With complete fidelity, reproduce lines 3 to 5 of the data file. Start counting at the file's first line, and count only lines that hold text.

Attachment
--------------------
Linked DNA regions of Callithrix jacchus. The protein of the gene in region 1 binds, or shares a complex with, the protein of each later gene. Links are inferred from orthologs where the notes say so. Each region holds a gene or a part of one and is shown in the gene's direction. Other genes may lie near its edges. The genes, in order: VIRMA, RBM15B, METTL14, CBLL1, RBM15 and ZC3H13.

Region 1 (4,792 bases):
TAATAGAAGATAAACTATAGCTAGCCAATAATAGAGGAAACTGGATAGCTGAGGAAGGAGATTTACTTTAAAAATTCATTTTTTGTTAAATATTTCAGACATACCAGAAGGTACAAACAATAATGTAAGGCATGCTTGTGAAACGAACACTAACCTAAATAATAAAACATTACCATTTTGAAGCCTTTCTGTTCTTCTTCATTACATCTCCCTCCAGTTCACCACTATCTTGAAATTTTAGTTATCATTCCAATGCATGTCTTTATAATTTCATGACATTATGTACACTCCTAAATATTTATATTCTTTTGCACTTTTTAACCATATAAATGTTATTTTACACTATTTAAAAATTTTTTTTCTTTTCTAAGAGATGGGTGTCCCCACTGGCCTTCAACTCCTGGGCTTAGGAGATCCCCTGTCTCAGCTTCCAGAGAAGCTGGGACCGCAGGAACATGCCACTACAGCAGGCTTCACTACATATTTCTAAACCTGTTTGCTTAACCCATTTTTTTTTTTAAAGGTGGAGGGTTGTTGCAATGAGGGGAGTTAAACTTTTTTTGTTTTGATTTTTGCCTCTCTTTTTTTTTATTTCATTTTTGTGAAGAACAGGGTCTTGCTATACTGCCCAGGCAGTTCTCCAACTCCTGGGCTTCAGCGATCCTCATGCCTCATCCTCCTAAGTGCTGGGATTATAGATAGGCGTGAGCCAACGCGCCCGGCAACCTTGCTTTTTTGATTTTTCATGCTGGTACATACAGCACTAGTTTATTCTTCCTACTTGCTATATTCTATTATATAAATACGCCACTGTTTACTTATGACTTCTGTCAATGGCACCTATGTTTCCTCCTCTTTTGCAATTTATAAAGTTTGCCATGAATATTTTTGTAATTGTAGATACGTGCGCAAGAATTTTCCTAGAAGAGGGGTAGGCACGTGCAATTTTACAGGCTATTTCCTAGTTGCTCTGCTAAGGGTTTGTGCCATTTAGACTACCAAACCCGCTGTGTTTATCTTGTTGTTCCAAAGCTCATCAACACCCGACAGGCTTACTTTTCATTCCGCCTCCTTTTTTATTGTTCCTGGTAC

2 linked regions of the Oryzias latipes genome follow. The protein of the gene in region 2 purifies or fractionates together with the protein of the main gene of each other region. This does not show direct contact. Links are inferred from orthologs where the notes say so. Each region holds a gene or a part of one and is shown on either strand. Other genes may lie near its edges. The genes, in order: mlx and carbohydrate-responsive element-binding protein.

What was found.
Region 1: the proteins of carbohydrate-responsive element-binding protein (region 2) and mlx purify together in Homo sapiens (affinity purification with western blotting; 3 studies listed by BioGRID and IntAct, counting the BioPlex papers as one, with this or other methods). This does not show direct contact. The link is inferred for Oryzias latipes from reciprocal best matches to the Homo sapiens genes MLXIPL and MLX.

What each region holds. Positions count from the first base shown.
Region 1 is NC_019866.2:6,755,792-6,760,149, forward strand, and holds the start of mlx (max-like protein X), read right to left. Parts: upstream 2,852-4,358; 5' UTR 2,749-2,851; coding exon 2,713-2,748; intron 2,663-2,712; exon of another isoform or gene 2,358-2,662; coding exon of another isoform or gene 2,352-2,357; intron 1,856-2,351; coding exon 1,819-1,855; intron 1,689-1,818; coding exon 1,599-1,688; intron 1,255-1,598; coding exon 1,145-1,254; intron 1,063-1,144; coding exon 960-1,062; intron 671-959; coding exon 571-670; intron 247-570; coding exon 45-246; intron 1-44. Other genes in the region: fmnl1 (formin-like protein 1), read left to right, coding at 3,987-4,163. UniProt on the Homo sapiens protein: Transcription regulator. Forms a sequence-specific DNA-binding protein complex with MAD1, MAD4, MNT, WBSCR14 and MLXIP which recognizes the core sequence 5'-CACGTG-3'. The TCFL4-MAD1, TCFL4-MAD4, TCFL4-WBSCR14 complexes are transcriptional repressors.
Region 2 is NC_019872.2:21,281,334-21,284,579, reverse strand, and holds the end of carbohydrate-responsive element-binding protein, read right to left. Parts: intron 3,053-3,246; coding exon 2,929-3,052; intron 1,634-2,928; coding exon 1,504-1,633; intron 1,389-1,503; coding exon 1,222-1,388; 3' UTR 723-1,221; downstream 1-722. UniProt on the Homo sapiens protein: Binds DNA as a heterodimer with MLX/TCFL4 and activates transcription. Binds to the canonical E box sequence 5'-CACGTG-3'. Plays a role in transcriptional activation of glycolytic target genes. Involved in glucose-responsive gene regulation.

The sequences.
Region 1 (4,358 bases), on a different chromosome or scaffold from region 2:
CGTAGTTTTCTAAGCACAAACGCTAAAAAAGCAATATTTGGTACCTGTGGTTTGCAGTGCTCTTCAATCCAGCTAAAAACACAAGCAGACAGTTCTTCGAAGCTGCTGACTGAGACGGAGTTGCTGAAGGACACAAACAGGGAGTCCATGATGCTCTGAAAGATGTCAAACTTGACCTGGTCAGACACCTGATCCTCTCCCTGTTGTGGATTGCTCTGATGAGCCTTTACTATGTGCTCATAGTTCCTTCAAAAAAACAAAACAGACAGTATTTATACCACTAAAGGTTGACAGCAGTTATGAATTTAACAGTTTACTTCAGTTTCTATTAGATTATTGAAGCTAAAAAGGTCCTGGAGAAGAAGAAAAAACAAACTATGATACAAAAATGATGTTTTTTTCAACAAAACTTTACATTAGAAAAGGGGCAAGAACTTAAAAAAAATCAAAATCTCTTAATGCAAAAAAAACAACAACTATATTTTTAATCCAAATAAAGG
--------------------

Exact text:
TAATAGAAGATAAACTATAGCTAGCCAATAATAGAGGAAACTGGATAGCTGAGGAAGGAGATTTACTTTAAAAATTCATTTTTTGTTAAATATTTCAGACATACCAGAAGGTACAAACAATAATGTAAGGCATGCTTGTGAAACGAACACTAACCTAAATAATAAAACATTACCATTTTGAAGCCTTTCTGTTCTTCTTCATTACATCTCCCTCCAGTTCACCACTATCTTGAAATTTTAGTTATCATTCCAATGCATGTCTTTATAATTTCATGACATTATGTACACTCCTAAATATTTATATTCTTTTGCACTTTTTAACCATATAAATGTTATTTTACACTATTTAAAAATTTTTTTTCTTTTCTAAGAGATGGGTGTCCCCACTGGCCTTCAACTCCTGGGCTTAGGAGATCCCCTGTCTCAGCTTCCAGAGAAGCTGGGACCGCAGGAACATGCCACTACAGCAGGCTTCACTACATATTTCTAAACCTGTTTGCTTAACCCATTTTTTTTTTTAAAGGTGGAGGGTTGTTGCAATGAGGGGAGTTAAACTTTTTTTGTTTTGATTTTTGCCTCTCTTTTTTTTTATTTCATTTTTGTGAAGAACAGGGTCTTGCTATACTGCCCAGGCAGTTCTCCAACTCCTGGGCTTCAGCGATCCTCATGCCTCATCCTCCTAAGTGCTGGGATTATAGATAGGCGTGAGCCAACGCGCCCGGCAACCTTGCTTTTTTGATTTTTCATGCTGGTACATACAGCACTAGTTTATTCTTCCTACTTGCTATATTCTATTATATAAATACGCCACTGTTTACTTATGACTTCTGTCAATGGCACCTATGTTTCCTCCTCTTTTGCAATTTATAAAGTTTGCCATGAATATTTTTGTAATTGTAGATACGTGCGCAAGAATTTTCCTAGAAGAGGGGTAGGCACGTGCAATTTTACAGGCTATTTCCTAGTTGCTCTGCTAAGGGTTTGTGCCATTTAGACTACCAAACCCGCTGTGTTTATCTTGTTGTTCCAAAGCTCATCAACACCCGACAGGCTTACTTTTCATTCCGCCTCCTTTTTTATTGTTCCTGGTAC

2 linked regions of the Oryzias latipes genome follow. The protein of the gene in region 2 purifies or fractionates together with the protein of the main gene of each other region. This does not show direct contact. Links are inferred from orthologs where the notes say so. Each region holds a gene or a part of one and is shown on either strand. Other genes may lie near its edges. The genes, in order: mlx and carbohydrate-responsive element-binding protein.

What was found.